Britain's Ban on Sunday Shopping Crumbles a Bit More
THE English Sunday is under attack.
In defiance of the law, several giant supermarket chains, their profits pinched by recession, have decided to stay open in 1992 seven days a week.
Their challenge promises to transform Sunday from being a day of rest and relaxation for many workers. It is being resisted by church leaders and denounced by trade unions, but the British government has apparently decided not to intervene.
Unlike the United States, where Sunday shopping for food and other necessities is widespread, citizens in England and Wales have long been denied access to supermarkets and department stores on Sundays.
The Shops Act, framed 42 years ago to cater to a population thought in those days to want to devote Sunday to church-going and noncommercial pursuits, allows only small stores to stay open for defined periods. The act is riddled with anomalies. It is, for example, illegal to sell dried milk for babies on Sunday, but lawful to sell gin.
The big supermarket chains, in any case, have decided to ignore it. Early in December, Sainsbury, Asda, Tesco, Safeway, and other companies announced that they would stay open on the Sundays leading up to Christmas. Claiming that opinion polls showed seven out of 10 Britons wanted them to do so, they ignored Sir Patrick Mayhew, the attorney general, who said they would be breaking the law.
After three Sundays of what a Sainsbury spokesman called "brisk trading," the supermarkets grew bolder. They declared they would remain open seven days a week in the new year - indefinitely.
Church leaders have condemned the move. But Prime Minister John Major has said nothing can be done pending resolution of a Sunday-trading case before the European Court of Justice.
Then the Church Estates Commissioners who administer the British pounds2.5 billion ($4.65 billion) investment portfolio of the Church of England hinted they might withdraw funds from supermarket chains flouting the law. Most supermarket bosses, however, were unimpressed, and as the new year arrived, about 400 supermarket branches were preparing for Sunday business.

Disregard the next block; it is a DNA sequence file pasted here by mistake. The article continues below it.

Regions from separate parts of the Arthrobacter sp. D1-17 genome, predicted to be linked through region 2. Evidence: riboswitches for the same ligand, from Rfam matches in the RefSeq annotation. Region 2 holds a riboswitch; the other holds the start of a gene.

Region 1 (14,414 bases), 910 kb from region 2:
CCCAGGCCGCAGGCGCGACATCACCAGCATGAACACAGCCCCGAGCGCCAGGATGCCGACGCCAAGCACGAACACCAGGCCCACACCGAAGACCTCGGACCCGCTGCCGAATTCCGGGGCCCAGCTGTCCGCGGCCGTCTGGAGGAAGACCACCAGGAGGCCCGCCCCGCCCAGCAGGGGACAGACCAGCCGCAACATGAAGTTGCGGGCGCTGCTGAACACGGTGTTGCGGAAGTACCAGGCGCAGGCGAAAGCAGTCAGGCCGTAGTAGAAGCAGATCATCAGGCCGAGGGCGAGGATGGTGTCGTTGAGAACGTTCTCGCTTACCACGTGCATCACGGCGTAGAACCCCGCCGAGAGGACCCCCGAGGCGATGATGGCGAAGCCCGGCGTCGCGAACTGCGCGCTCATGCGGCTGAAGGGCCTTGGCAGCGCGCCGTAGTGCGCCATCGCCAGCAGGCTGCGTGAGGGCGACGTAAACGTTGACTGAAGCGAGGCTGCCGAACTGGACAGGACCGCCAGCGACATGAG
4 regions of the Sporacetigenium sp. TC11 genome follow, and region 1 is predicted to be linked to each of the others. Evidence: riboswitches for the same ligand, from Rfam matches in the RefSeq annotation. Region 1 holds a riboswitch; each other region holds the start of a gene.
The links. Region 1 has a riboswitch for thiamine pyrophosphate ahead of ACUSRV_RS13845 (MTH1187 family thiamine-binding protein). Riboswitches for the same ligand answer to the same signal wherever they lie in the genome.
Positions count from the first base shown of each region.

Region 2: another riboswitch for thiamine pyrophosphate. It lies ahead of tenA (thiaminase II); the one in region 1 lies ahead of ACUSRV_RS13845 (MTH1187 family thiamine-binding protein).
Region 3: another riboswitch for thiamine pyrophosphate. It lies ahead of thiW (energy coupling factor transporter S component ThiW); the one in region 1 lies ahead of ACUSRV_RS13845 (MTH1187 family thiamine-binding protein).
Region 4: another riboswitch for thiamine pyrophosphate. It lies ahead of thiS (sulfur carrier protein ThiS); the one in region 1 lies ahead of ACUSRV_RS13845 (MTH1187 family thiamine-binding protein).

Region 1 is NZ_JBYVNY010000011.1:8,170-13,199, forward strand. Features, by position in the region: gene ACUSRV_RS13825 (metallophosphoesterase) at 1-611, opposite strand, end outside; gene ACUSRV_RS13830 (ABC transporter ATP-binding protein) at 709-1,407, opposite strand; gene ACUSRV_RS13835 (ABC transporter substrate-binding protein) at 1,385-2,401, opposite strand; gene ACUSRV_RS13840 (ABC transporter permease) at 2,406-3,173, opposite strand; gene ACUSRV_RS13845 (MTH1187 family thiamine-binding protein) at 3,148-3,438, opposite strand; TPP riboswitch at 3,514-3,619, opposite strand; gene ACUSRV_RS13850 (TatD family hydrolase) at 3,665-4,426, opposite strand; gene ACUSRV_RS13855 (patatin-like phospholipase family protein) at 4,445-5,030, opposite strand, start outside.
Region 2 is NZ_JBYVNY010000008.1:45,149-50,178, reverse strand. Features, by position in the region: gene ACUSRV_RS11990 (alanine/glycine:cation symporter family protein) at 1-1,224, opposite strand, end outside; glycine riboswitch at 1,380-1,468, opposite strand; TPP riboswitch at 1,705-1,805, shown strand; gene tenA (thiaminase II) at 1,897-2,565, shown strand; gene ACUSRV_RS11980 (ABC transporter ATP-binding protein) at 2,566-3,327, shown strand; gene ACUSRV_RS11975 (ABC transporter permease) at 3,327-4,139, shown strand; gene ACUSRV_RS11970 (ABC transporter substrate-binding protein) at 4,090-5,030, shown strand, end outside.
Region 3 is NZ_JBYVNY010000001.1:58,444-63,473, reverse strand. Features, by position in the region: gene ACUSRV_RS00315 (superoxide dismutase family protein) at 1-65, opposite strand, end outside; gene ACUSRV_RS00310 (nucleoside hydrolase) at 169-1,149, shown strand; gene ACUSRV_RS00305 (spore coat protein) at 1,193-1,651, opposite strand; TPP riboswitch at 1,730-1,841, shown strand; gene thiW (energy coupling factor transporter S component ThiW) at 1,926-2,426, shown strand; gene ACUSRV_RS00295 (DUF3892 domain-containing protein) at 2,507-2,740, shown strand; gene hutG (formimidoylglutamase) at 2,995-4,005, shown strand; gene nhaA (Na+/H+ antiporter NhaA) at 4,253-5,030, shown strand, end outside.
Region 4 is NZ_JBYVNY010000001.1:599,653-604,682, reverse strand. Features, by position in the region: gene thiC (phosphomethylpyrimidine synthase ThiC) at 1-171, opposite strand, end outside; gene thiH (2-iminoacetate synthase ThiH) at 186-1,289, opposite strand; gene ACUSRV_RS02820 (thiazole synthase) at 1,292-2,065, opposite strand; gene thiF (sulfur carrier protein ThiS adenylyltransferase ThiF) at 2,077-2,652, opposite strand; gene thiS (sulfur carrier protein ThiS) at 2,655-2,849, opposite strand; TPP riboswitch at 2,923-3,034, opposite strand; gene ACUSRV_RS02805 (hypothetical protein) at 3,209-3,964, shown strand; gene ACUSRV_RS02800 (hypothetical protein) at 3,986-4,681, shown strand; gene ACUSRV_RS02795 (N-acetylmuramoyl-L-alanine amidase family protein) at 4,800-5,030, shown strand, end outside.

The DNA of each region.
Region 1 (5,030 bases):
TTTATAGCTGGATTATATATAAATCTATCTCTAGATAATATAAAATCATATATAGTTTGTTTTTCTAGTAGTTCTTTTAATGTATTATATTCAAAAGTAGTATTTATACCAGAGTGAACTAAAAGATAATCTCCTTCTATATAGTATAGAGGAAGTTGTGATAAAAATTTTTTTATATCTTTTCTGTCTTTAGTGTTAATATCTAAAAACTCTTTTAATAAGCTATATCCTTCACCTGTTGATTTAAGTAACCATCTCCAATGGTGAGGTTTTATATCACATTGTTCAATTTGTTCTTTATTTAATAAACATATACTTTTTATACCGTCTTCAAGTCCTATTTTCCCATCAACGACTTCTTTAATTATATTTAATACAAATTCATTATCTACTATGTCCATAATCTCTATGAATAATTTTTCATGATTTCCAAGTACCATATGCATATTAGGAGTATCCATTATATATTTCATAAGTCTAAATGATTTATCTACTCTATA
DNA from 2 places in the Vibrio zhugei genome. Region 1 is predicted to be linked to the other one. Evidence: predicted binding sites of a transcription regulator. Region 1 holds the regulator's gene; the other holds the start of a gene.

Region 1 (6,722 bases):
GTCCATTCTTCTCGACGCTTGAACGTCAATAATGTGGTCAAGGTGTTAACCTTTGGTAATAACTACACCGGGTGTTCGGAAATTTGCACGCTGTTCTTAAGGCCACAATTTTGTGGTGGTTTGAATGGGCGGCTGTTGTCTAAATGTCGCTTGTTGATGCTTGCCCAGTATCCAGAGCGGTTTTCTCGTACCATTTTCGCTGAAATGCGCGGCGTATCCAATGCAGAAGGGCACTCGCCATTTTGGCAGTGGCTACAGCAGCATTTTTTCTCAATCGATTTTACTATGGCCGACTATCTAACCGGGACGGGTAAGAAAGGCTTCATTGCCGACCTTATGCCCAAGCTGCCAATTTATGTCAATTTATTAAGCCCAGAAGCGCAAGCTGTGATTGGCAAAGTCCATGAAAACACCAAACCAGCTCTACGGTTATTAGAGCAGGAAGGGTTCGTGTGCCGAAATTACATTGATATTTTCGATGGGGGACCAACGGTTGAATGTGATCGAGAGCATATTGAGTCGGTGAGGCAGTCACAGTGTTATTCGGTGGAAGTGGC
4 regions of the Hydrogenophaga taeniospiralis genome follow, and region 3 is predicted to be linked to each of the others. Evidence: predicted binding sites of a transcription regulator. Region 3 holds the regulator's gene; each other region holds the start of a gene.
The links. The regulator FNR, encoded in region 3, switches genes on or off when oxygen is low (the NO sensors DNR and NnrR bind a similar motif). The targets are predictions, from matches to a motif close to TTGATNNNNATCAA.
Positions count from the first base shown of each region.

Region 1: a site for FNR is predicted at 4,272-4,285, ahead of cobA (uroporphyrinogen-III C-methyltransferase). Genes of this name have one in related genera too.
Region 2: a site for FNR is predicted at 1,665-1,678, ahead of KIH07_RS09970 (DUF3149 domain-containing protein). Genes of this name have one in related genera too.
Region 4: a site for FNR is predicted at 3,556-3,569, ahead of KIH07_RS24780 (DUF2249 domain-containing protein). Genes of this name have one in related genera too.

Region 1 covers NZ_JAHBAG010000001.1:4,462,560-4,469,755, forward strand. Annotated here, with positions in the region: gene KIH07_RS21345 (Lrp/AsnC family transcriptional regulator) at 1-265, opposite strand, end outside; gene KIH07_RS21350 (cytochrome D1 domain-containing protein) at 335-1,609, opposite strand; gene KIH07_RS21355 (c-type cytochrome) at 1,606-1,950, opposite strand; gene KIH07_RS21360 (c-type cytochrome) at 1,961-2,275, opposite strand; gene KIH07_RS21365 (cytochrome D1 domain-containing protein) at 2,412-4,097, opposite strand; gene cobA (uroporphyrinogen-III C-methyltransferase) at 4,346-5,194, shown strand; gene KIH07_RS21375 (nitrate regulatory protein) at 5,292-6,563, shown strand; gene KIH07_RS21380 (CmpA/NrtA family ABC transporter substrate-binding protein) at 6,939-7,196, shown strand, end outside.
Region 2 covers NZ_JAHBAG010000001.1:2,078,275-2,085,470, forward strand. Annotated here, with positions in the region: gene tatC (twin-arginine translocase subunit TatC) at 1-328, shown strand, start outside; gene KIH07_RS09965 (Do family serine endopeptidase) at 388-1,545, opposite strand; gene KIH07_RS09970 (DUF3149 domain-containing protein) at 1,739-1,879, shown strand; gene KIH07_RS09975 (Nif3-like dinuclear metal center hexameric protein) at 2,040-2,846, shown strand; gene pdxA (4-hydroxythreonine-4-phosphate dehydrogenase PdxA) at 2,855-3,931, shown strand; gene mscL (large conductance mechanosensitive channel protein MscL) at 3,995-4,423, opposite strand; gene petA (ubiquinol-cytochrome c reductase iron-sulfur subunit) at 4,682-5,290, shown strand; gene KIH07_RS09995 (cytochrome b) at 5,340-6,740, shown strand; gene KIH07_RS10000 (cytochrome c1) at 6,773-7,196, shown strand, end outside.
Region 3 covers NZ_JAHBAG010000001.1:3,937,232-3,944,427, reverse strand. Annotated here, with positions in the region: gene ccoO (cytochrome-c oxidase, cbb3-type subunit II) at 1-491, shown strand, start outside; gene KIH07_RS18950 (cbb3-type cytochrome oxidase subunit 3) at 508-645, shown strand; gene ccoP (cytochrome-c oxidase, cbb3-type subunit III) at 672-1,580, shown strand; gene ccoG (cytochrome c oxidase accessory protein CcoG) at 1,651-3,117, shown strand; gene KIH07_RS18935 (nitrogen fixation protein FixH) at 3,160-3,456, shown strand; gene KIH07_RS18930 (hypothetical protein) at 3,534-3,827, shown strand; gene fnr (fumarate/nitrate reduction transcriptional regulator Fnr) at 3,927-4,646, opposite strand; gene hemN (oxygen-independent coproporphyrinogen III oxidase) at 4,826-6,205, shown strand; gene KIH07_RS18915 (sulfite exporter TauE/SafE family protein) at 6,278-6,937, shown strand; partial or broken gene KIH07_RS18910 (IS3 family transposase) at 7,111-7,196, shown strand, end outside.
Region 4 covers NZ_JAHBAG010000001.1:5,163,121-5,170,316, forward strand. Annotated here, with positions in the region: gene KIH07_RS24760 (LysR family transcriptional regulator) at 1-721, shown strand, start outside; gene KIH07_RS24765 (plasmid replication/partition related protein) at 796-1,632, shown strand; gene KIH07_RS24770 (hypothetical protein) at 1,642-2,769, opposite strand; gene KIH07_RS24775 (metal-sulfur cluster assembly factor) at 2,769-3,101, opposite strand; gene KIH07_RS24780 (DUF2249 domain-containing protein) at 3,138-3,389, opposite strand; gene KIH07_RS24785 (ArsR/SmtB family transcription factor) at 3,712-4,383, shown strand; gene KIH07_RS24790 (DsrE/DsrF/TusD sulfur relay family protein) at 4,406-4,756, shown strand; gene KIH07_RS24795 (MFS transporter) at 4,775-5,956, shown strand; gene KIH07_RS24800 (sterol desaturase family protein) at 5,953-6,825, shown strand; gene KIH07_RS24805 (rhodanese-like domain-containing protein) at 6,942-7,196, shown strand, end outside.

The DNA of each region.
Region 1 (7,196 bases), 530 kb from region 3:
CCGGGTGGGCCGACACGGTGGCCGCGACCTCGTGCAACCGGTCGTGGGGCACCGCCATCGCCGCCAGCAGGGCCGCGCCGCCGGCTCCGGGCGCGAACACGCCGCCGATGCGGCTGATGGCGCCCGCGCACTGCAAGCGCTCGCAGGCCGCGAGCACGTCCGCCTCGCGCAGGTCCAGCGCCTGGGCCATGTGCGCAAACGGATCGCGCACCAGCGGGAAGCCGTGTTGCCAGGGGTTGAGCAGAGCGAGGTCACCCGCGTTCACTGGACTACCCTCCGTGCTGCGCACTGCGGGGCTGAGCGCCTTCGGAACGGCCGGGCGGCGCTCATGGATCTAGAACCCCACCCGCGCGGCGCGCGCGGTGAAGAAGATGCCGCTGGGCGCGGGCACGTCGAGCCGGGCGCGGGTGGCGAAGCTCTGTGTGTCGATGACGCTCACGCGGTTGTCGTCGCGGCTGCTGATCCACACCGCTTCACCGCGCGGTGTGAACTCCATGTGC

Elsewhere in Europe attitudes to Sunday trading vary widely. In Germany it is illegal and the law is strictly enforced. In the Netherlands Sunday opening is permitted only four times a year. Provisions of the Shops Act do not extend to Scotland, even though Sunday church-going there is more common than in England.
Successive governments have tried to change the law, but each time members of parliament have been lobbied by a coalition of small shopkeepers, union officials and church activists - all opposed to Sunday trading for various reasons.
Among their arguments has been the claim that the English Sunday has already been eroded enough by commercial sporting fixtures and the opening of cinemas and other places of entertainment.
When the government tried to repeal the Shops Act in 1986, Margaret Thatcher's own backbenchers rebelled, and she suffered her only House of Commons defeat in 10 years as prime minister. Matters might have rested there had it not been for two new factors.
Throughout 1991, the economic recession began biting. Also, two local government attempts to prosecute illegal Sunday traders last May were dismissed by the Court of Appeal which drew attention to the case pending before the European Court. The supermarkets saw an opening.
But not all of them decided to flout the law. Two of the largest - Marks and Spencer and Waitrose - advised customers they would be obeying the law. Yet with the statute so widely ignored, defense of the English Sunday is falling to churches and to the "Keep Sunday Special Campaign."
KSSC claims a growing membership around the country. David Blackmore, its director of operations, regards the supermarkets' attitude as irresponsible.
"It will undoubtedly cost jobs, put more duress on shopworkers and their families, and ruin the peace and quiet of Sundays," Mr. Blackmore said. "It will also drive thousands of small businesses to the wall."
KSSC plans renewed lobbying of MPs in early 1992. Reports from The Hague, seat of the European Court, suggest that there will be no ruling on Sunday trading until the end of 1992, by which time English supermarket bosses hope the practice will be firmly entrenched.